If you are looking at getting started in graphic design freelancing, you’ve come to the right place! Graphic designers create content in all forms: from logos, letterheads, and full digital media packaging. Answer these 5 questions today to know if you are ready for freelance graphic design.
1. Do you have the time for learning new skills?
Even for creatives who are transitioning into freelance, it can be a struggle to manage both the business and creative commitments. Whether you have formal training or experience to lean on already, you’ll still need to spend about 10-20% of your time learning new skills and technologies, so be sure to budget that in as often unpaid time. A great way to make yourself accountable to learning new skills while building your network is to join a freelancing community or online meetup with other professionals.
2. Do you have previous work examples for a digital portfolio?
Every graphic design artist needs their own personal website to show their work, and there are plenty of turn-key options to help you get your work visible on the web to potential clients. Remember that your personal website is your online calling card, and it needs to make it clear what value you are offering. Particularly with visual artists, using creative web design alternatives can be a great way to stand out of the digital crowd.
If you are still developing a portfolio, it’s best to collect 3-5 very strong examples of the work you enjoy doing, and make those most visible on your site so you attract the right audience. Consider your visual style and find keywords that match either the audience or the aesthetic and be sure to tag your keywords.
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3. Are you comfortable saying ‘No’?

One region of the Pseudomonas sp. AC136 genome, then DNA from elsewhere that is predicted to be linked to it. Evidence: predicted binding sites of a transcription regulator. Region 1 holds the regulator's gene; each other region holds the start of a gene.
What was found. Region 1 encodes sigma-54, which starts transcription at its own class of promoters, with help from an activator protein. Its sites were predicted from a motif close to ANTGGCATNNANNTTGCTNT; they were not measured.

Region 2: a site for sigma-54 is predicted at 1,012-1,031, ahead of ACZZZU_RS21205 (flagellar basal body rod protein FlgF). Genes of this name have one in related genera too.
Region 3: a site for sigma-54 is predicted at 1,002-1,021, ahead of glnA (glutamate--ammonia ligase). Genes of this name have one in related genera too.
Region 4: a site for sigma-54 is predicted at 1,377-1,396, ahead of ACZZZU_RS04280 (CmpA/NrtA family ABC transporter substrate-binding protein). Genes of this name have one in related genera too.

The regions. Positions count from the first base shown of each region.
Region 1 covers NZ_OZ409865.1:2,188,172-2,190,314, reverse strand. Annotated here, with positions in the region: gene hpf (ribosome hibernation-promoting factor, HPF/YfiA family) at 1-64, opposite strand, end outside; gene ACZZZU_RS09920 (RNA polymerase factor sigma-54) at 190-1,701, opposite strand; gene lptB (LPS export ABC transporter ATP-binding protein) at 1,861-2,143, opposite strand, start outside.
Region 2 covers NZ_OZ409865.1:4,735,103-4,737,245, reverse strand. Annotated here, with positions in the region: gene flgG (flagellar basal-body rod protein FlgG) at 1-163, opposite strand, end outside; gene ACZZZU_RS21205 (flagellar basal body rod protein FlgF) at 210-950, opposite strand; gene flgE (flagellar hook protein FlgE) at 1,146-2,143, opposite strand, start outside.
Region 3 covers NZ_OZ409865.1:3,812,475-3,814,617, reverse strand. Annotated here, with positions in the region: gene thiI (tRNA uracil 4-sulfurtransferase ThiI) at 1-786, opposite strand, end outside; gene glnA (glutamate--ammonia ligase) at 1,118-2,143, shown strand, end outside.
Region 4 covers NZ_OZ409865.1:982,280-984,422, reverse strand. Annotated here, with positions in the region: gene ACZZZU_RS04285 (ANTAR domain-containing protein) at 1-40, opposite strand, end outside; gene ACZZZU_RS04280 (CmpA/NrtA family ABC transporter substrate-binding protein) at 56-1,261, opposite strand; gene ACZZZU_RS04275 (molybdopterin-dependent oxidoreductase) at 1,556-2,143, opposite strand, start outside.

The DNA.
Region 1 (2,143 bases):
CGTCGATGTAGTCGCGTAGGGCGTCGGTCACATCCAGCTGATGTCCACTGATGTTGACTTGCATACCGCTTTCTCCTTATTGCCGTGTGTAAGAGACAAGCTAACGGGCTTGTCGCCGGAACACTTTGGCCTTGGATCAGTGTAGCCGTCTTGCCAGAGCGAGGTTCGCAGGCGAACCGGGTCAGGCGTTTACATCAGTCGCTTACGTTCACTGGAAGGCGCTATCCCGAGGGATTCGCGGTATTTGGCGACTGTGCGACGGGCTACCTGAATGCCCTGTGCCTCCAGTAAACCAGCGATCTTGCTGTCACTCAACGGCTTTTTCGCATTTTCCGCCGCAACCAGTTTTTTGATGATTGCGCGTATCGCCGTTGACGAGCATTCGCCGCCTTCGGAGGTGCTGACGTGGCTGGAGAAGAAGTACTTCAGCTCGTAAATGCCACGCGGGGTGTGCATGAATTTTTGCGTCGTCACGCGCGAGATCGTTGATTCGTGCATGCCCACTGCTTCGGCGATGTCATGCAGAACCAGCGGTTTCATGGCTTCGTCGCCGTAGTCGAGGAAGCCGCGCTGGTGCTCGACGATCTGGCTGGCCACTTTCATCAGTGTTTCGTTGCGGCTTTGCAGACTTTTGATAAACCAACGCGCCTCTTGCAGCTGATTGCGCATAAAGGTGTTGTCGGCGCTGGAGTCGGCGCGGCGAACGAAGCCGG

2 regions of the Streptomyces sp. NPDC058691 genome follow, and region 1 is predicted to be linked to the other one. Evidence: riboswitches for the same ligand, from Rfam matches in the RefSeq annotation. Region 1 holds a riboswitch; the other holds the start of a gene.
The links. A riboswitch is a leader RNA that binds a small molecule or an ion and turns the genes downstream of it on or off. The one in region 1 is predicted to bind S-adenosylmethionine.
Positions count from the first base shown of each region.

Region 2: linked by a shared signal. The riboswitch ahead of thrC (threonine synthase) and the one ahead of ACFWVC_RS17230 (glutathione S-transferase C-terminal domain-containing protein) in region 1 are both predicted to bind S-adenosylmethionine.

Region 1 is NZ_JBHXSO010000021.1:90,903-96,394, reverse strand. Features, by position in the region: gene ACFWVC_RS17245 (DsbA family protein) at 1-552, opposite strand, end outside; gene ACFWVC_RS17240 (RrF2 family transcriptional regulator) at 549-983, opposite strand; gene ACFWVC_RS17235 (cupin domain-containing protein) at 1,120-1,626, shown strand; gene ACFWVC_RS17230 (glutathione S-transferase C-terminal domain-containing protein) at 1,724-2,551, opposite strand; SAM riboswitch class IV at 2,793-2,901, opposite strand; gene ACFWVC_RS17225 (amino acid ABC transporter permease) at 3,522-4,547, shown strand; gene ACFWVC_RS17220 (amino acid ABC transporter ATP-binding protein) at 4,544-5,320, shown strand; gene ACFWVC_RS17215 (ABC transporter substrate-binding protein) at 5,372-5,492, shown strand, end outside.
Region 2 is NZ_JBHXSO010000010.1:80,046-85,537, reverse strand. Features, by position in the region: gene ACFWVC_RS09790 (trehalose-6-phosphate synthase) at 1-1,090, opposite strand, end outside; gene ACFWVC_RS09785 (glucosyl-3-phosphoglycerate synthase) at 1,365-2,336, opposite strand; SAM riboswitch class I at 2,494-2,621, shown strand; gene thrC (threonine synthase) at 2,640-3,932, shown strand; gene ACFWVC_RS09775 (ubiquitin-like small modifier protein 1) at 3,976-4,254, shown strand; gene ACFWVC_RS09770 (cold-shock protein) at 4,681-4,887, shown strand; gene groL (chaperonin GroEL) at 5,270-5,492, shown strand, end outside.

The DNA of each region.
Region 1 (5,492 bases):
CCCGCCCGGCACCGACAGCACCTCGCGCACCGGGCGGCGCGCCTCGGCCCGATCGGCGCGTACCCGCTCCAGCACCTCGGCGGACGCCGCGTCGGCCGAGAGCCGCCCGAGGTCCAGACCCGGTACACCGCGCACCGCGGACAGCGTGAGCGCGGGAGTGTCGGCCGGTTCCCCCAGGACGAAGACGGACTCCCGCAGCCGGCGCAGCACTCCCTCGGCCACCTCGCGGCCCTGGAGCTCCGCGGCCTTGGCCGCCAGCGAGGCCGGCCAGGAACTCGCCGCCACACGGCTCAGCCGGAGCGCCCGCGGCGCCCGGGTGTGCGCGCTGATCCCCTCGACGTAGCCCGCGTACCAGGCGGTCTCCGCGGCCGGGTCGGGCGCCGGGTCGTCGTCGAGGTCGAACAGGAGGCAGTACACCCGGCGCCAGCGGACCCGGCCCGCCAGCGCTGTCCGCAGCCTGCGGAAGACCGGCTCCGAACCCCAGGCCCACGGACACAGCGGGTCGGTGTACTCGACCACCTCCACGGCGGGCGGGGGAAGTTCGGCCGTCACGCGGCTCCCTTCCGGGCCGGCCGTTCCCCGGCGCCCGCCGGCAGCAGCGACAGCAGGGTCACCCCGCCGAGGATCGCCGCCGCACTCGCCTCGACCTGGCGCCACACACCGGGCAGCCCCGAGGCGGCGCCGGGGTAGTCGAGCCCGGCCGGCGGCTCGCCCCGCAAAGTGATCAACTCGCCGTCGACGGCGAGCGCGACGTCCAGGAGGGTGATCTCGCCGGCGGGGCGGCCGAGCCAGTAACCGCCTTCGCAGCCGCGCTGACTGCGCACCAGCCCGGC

Once you have a portfolio developed, it’s time to learn to say no to unpaid work, even when it’s for a passion project or organization. A lot of people move to freelance because they love the work that they do, focus on the companies who pay your worth.
If a potential client is contacting you because they have already seen your portfolio and are interested, then it’s likely that they already know your work has value and should pay for the time and expertise that your portfolio demonstrates. Still, be ready for some creative criticism - it's never a bad thing.
4. Are you committed to making digital work accessible?
Freelancers often have to think about the way they represent themselves and their businesses and work to get new clients. Consider how your portfolio is experienced by potential clients with disabilities as well, and make your work accessible to them.
This is more than just building a personal website or setting up a mailing list, you must be mindful about the way that you build online experiences so that anyone can take part - whether they are hearing, vision or otherwise impaired. Building accessibility into your graphic design portfolio this way makes it more usable for everyone, and is an incredibly hireable skill.
5. Do you think you can overdeliver?
Especially when starting out with new clients, it’s important that you exceed their expectations. People will come back for a good deal, but they’ll tell their friends about exceptional work. Getting your name correlated with a positive reputation that precedes you is the most valuable thing you can do to raise your worth and get the kind of clients you love working with. Repeat design work allows you to build out entire brand packages, an invaluable skillset for graphic design.
If you’ve said yes to all or even most of these questions, then it’s probably the right time for your graphic design career! If you're interested in a graphic designer retainer contract, check out our article here.